Trina Bardusco, Habla!

ArticleChris Yong-GarciaComment

Once again, our nostalgia for special moments from the past led us to travel back in time and learn the story behind the recipe of one of our favorite dishes. It is a special recipe, coming from a very special person.

This recipe takes us to Venice (Italy), California and even Caracas, finally ending up on New York’s Lower East Side. Our destination is where our host, Trina Bardusco, will open her home to us and tell us the story of her “Coconut Risotto”—an homage to her grandmother, Caterina, who taught her how to cook Italian food that Trina later “tropicalized” into her own style.

To be precise, our “Coconut Risotto” story, or rather Trina’s story, began in Switzerland—where her parents (1970’s hippies) met. During their travels they stopped in Caracas, Venezuela to visit the Venetian/Venezuelan side of the family, and then passed through San Francisco where Trina was born. When Trina was 9 months old the family moved to Caracas, where she lived until the age of 19, then returning to the United States.

“My mom came to Venezuela at very young age, my parents got divorced and my Italian grandmother (my dad’s mother), my “gringa” mom and my brother ended up living in the same house . . . it was hilarious, because both my mother and my grandmother spoke very bad Spanish. . . . But somehow they understood each other so well! I think perhaps because both were foreigners living in a place far from ‘home.’”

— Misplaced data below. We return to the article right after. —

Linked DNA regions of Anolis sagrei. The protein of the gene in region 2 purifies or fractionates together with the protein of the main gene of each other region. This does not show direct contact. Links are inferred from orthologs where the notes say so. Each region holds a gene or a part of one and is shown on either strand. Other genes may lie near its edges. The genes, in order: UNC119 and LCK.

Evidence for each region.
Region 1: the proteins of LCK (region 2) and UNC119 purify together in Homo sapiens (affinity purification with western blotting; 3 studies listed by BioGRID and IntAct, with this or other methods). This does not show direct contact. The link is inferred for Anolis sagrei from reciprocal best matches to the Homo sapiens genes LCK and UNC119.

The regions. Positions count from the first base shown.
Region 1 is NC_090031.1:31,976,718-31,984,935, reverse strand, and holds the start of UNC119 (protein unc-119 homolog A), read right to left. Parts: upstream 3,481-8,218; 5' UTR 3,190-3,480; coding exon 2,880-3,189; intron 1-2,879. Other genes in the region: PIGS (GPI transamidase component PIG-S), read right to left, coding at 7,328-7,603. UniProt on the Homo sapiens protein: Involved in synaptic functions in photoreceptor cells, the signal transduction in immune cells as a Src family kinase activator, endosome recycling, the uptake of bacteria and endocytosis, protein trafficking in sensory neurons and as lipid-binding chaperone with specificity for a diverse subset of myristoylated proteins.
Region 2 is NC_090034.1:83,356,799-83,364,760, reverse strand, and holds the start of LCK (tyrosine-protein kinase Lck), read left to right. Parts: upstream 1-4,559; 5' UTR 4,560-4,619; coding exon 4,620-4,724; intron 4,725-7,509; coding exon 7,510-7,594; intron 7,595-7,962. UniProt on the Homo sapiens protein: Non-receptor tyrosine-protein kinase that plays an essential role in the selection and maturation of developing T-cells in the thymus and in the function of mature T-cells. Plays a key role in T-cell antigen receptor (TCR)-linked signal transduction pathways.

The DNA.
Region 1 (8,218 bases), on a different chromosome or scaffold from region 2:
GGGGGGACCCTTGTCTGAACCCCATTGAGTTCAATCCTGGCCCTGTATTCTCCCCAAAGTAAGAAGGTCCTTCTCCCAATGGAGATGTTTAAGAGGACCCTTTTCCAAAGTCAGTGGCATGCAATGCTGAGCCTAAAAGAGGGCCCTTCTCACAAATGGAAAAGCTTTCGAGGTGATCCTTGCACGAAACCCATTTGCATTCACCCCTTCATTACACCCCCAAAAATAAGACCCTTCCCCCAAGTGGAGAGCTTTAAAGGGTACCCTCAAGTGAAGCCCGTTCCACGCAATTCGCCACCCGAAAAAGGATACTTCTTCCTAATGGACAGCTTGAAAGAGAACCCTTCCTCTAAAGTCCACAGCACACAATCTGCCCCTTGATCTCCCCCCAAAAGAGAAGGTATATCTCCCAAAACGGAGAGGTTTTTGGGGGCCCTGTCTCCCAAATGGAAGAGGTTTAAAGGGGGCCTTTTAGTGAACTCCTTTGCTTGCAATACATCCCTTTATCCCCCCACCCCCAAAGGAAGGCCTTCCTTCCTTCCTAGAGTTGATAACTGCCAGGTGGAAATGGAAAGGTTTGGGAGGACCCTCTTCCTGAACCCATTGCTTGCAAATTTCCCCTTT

During her studies at Hunter College in New York, Trina discovered the “Teoría y juego del duende”- an essay by Federico Garcia Lorca- that changed her life, and inspired her to find her own “duende”. Soon afterwards, Trina’s friendship with the legendary photographer Gilles Larrain provided a personal introduction into the fascinating and exclusive world of Flamenco in Seville, Spain. In Seville, she met the famous Paco Lira and had the opportunity to be a guest at “La Carbonería”, one of Flamenco’s most sacred places. Staying there allowed her unprecedented access to valuable material for her future documentaries on the Flamenco world, as well as to re-connect with one of her past passions: dance.

Upon her return to New York, she felt that something was still missing and that she had more to say creatively:

“The TV series ‘Habla’ started when Alberto Ferreras and I worked at HBO Latino. We felt that Latinos on TV did not express themselves authentically; on television they used a lot of the so-called “neutral Spanish”. We decided to visit different cities such as Chicago, Miami, Los Angeles and Texas in search of the ‘corazoncito’ of each place we visited, and we learned about the specific cultures of Latinos who live here in the U.S.! ...We invented a new format…. the spirit of the series ‘Habla’ shined a light on the different ways that Latinos here speak, this added to our appreciation of where we came from.”

Perhaps it was her personal warmth, combined with her constant and dedicated exploration of Latino cultural roots, which made Trina’s apartment so welcoming on Sunday night.

Sharing a delicious “Coconut Risotto," such a rich mixture of continents and ingredients, while hanging out with good friends, was the perfect tribute to a super cool abuela.

Trina's Recipe for Coconut Risotto

Photos by Juan Ayora.